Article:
AOL Violated Children’s Privacy To For Online Ads

Privacy

The oath agreed to pay $5 million fine, as a result of violating the federal privacy law. This law intercepts children online tracking for advertisements without parental consent.

Oath’s AOL has deliberately breached and ignored the Children’s Online Privacy Protection Act (COPPA), a state prosecutor said: “AOL flagrantly violated the law — and children’s privacy — and will now pay the largest-ever penalty under COPPA,”

According to prosecutors, AOL’s advertisers were aware that targeting children online without parental consent is forbidden and against the privacy law, but they did it anyway. They claimed that AOL used internet cookies to track children over the internet and then used it for targeted ads. The ads were served to the online gaming platforms such as roblox.com and sweetyhigh.com.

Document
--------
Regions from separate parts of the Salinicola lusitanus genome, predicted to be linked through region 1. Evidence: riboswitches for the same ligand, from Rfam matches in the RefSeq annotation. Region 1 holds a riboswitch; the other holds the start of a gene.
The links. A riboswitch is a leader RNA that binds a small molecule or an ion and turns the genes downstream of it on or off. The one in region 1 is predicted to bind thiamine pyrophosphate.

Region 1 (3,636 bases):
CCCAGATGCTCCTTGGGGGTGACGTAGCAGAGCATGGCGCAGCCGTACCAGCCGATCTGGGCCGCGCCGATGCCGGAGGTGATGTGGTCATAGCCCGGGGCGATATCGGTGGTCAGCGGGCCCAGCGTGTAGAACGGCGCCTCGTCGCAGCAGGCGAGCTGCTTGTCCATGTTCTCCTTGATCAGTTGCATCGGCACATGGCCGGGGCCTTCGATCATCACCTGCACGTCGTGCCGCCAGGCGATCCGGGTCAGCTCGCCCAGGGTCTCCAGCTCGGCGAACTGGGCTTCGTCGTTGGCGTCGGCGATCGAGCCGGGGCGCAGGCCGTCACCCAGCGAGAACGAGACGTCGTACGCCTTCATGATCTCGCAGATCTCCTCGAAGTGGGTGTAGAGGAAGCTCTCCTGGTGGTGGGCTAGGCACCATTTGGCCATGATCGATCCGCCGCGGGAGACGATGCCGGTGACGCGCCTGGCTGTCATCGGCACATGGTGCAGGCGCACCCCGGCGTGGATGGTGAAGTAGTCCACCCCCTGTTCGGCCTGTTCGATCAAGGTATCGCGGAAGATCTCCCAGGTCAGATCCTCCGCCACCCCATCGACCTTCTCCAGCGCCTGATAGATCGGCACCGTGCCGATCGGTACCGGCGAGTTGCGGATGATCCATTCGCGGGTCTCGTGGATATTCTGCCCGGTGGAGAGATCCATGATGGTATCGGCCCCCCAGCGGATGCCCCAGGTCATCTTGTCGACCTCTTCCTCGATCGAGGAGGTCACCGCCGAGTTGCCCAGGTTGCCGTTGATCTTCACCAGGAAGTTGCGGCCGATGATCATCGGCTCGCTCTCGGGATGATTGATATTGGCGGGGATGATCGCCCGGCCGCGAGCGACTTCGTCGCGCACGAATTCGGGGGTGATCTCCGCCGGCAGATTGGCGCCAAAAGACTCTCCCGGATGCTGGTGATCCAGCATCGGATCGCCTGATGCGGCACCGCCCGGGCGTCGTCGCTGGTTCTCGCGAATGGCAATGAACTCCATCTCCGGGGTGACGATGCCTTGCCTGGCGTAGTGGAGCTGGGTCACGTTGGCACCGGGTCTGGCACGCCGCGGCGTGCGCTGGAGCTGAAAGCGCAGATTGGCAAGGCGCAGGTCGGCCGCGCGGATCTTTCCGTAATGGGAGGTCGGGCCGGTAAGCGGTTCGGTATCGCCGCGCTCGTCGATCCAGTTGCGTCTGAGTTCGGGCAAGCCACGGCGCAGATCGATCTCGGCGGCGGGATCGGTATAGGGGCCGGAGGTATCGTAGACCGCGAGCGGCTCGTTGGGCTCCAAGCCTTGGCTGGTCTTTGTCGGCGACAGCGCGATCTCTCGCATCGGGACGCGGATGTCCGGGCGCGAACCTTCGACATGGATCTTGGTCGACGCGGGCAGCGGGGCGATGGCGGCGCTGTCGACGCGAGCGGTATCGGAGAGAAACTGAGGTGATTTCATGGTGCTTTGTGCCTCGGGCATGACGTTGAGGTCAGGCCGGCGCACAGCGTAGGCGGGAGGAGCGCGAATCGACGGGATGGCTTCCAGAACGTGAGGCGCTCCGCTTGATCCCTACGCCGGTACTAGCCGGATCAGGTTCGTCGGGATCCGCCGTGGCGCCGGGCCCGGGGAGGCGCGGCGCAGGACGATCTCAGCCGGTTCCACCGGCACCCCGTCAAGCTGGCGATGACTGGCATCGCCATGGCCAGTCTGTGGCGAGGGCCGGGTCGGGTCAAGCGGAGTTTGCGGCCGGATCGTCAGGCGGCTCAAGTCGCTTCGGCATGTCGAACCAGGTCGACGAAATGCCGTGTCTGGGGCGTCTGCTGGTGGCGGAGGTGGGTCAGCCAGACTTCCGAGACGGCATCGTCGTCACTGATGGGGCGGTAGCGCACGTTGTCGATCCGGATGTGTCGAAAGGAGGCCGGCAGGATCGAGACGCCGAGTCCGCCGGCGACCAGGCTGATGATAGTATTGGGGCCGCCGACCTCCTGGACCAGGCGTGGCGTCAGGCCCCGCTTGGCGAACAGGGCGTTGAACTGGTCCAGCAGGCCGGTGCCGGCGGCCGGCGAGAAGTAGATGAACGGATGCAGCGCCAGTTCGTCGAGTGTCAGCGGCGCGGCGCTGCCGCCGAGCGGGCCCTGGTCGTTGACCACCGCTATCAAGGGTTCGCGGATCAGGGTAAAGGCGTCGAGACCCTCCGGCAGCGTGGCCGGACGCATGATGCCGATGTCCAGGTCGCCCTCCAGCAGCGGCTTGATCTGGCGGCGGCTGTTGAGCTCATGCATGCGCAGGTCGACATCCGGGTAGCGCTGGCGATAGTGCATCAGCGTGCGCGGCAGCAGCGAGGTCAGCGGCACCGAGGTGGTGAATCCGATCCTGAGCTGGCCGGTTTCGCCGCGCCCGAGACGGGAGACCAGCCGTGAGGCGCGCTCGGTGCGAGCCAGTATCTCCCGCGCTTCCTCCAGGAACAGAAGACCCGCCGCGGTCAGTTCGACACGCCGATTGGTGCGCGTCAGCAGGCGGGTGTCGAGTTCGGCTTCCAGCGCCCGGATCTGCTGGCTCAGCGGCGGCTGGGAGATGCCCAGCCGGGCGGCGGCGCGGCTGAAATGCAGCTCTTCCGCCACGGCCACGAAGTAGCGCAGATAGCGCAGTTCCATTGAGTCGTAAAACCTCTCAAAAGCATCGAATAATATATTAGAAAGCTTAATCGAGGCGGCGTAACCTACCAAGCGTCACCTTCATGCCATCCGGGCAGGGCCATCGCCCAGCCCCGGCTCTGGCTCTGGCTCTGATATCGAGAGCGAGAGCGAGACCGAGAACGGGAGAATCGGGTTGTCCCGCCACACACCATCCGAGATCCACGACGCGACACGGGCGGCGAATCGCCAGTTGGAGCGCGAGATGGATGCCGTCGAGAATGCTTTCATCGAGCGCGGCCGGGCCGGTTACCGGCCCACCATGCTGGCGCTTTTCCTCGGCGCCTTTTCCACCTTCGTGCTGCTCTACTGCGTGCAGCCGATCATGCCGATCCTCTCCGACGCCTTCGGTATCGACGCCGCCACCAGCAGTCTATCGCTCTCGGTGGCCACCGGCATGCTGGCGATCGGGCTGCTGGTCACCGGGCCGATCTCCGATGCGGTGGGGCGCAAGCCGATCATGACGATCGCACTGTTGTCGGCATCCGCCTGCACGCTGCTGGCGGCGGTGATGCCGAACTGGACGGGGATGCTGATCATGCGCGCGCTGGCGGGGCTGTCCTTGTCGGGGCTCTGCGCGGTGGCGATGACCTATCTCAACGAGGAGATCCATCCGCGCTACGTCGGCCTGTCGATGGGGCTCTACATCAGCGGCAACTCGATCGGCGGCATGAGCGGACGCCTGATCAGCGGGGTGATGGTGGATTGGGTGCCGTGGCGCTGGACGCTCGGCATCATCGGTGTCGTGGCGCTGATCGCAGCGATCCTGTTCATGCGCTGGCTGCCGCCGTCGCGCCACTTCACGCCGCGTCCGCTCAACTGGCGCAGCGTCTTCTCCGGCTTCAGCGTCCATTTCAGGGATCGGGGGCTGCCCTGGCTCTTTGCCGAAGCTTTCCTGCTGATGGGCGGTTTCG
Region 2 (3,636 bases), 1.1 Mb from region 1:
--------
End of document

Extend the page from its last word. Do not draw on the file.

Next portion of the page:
In response, the Oath spokesperson said: “We are pleased to see this matter resolved and remain wholly committed to protecting children’s privacy online.”

The Oath, right after the incident, agreed to establish the COPPA compliance to align the company with privacy laws while providing advertising space to others.

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